The largest of the Egyptian pharaohs’ temples, the sun temple of Heliopolis, lies at the heart of pulsating everyday life in the megacity Cairo. Its survival is under threat from informal construction, rising groundwater levels and emerging rubbish dumps. The open-air museum devoted to the archaeological site Heliopolis with its temples, houses and graves, the result of an initiative by the Egyptian Ministry of Antiquities, is something of an island in the middle of Matariya district. With funding from the Cultural Preservation Programme of the Federal Foreign Office, a protective roof is to be erected over the museum so that the most recently found, environmentally sensitive treasures of Ancient Egyptian art can be presented to the local population and visitors.
by Aiman Ashmawy (Head of the Archaeological Sector, Ministry of Antiquities of the A. R. E) and Dietrich Raue (Custodian of the Egyptian Museum – Georg Steindorff – of the University of Leipzig)
The cult of the sun was of central importance to religion in Ancient Egypt. For many centuries, Heliopolis, the cult’s most important centre, has stood in an area which is today part of the city of Cairo. The place where Ancient Egyptians believed the world to have been created lies in Matariya district. World-famous monuments from Matariya, such as obelisks in Rome, Florence, London and New York, testify to the original dimensions of the sun temple.
In the centuries following the pharaonic era, the area around the sun temple of Heliopolis was the site of major construction work in Cairo. The 11th-century city walls, for example, were built to no small extent from blocks of stone from the temple of Heliopolis, which stood just nine kilometres to the north. Of the huge ancient sacred area, roughly 1100 × 950 metres, several hectares have in the meantime been built over as Cairo has developed into a modern megalopolis. Matariya is one of the low-income districts which was particularly hard hit by economic problems in the wake of the revolution in spring 2011. Illegal rubbish dumps, some of them up to 14 metres in height, have mushroomed in many non-built-up areas as a result of the lack of legal controls since 2011.
The open-air museum devoted to the Heliopolis archaeological site, which has been used for some decades now to exhibit large temple blocks, pillars, sarcophaguses and statues, lies in the midst of this district. The museum is designed around one of the few large-scale obelisks in Egypt that has constantly remained standing. This monolith to King Sesostris I, hewn from pink granite and 20.8 metres tall, has stood testament to the scale of Heliopolis since around 1950 BC. Shortly before the revolution in 2011, the Supreme Council of Antiquities had launched a programme to modernise the exhibition. Following an interruption of several years, the museum opened to the public in February 2018. A host of objects on display demonstrate the important place this religious centre occupied in Ancient Egyptian culture.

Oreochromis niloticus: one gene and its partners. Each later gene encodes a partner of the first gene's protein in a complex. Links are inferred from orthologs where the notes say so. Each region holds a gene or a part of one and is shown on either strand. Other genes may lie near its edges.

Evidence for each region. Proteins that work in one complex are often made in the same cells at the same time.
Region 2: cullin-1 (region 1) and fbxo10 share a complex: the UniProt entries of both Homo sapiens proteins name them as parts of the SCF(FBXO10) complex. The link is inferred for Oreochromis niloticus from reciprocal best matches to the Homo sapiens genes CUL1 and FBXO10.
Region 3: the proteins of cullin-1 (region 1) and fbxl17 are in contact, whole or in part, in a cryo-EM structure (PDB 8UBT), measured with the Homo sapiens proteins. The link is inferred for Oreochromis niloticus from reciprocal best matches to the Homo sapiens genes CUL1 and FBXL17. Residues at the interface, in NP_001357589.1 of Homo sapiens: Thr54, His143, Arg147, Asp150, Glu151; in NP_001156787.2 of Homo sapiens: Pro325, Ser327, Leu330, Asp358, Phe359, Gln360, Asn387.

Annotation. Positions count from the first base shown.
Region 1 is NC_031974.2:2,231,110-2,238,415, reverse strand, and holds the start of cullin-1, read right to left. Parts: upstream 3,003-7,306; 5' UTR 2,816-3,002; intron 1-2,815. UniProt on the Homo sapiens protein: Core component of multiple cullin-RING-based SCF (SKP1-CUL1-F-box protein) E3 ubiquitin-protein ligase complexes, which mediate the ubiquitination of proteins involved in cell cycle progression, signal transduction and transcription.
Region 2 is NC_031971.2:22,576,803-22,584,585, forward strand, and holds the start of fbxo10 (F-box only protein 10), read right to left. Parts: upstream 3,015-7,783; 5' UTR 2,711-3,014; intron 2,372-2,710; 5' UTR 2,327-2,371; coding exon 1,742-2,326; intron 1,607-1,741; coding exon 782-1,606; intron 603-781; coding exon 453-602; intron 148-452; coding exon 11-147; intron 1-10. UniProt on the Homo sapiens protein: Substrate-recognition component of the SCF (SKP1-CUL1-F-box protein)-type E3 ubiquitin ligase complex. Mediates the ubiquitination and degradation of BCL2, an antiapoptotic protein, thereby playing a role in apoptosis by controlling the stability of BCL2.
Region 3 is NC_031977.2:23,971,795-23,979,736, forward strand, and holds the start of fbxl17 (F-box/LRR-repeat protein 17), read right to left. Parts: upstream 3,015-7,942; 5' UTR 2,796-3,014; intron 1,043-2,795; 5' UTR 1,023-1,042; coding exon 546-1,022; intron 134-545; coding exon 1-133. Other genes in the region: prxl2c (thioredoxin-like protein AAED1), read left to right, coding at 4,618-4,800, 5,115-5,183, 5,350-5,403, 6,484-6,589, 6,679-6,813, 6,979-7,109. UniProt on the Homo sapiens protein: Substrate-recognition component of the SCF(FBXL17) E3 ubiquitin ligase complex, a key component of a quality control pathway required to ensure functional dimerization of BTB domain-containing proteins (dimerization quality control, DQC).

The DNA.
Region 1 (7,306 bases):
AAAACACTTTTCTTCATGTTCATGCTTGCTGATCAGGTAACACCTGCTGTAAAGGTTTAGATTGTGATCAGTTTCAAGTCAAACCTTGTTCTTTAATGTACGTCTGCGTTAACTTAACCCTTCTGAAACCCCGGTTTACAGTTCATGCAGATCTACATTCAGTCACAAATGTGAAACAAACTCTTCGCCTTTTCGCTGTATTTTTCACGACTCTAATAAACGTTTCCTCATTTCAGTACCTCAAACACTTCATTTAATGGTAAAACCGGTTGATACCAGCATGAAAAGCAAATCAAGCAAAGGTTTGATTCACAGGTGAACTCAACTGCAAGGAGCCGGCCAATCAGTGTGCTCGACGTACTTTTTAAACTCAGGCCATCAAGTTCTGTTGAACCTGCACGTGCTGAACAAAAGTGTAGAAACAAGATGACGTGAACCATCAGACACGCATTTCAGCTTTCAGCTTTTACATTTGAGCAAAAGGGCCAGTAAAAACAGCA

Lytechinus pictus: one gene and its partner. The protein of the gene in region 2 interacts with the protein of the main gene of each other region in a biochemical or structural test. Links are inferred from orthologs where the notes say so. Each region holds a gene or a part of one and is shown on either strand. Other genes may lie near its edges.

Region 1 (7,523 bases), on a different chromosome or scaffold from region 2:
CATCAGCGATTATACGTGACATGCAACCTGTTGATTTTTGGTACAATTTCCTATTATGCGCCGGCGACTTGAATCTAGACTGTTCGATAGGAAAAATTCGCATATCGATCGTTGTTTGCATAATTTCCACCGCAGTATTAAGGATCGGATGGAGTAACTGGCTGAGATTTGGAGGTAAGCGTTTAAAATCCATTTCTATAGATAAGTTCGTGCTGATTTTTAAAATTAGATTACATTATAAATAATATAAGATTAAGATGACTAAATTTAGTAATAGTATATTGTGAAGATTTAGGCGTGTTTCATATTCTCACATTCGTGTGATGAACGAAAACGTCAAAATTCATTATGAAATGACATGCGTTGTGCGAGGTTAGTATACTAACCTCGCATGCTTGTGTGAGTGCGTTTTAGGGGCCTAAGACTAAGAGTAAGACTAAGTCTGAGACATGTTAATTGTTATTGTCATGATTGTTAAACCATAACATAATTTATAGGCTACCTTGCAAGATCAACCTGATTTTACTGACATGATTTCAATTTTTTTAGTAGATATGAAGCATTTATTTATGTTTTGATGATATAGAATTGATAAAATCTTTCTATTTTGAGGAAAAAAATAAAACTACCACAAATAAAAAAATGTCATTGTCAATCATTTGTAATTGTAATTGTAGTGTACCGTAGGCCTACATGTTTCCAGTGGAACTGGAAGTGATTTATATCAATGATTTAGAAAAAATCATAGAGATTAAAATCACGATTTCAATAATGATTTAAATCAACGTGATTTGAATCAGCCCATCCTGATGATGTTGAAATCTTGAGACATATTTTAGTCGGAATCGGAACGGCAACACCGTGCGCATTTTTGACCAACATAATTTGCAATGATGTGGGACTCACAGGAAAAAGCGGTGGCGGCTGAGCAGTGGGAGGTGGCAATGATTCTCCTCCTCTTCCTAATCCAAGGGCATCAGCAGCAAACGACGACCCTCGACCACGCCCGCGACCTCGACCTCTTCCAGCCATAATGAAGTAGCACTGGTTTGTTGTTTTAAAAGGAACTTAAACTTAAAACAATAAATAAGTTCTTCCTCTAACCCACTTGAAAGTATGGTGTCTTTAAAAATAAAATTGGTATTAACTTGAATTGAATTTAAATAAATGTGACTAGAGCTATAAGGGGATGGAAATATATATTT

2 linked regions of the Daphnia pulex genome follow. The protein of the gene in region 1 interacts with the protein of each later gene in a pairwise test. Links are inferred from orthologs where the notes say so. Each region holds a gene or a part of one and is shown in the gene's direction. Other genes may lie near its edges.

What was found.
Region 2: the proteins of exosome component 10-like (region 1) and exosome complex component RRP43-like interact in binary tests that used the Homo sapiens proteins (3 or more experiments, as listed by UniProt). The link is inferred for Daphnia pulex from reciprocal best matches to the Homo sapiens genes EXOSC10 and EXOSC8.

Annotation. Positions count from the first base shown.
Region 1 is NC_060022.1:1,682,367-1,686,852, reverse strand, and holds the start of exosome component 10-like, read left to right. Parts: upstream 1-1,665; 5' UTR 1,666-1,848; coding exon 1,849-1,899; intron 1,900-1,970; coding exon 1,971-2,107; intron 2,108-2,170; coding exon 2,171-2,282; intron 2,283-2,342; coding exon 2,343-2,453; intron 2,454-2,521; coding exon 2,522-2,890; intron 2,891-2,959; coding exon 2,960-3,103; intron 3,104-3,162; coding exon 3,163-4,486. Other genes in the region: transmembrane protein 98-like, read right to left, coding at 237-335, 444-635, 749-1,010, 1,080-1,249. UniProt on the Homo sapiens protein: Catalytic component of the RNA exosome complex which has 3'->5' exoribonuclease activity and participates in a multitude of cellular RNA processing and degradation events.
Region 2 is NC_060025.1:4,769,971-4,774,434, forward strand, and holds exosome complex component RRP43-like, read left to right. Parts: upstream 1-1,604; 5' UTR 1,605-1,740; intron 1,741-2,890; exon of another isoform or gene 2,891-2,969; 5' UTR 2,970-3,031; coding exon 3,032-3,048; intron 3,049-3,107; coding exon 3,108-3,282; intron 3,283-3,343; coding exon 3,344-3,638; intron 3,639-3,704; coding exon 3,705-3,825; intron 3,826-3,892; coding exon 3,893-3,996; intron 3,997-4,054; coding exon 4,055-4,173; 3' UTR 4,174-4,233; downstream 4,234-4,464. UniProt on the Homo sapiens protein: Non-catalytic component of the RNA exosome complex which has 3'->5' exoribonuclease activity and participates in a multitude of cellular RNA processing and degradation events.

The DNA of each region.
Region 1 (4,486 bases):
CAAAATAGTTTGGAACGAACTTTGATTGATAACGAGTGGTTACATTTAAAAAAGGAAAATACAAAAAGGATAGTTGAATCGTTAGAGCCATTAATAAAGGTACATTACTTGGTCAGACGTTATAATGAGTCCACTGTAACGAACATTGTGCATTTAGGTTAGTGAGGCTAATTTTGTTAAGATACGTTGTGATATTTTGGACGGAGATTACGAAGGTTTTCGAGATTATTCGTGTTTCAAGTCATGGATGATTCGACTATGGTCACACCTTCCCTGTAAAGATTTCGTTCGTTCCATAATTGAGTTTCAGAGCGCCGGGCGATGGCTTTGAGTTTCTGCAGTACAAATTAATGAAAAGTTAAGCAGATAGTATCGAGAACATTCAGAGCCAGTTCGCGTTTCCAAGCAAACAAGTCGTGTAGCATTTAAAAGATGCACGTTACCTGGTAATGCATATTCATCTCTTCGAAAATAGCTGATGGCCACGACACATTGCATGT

Since 2012, a joint Egyptian-German team has been working, with help from the local community, to systematically record and excavate the temple site, at jeopardy as a result of the latest developments in the area. An international team of researchers from the Egyptian Ministry of Antiquities, the University of Leipzig and the University of Applied Sciences in Mainz have carried out a number of emergency excavations with support from the Deutsche Forschungsgemeinschaft (German Research Foundation) to examine the cultural heritage at this unique site.
The monuments, which date from the third to first millennium BC and bear witness to the site’s constant importance for the pharaohs over 2400 years, are rooted up to three metres below the steadily rising groundwater level. The most important finds in recent years include a number of basalt reliefs and inscriptions dating from the time of King Nectanebo I (380–363 BC) which are outstanding examples of the artistry of their time. Because the material is very sensitive to strong sunlight, however, it cannot be on unrestricted display in an open-air museum.
Finely worked and well-preserved quartzite reliefs of Ramses II (1279–1213 BC) were found in the same temple. In order to preserve these highlights of Ancient Egyptian art as proof of the site’s cultural significance for the local population, a new section of building with a suitable protective roof is being planned. The reopening, with evidence-based and informative texts, is scheduled for October 2018.
The exhibition is designed both to show local people the depth and diversity of their culture and to attract international visitors.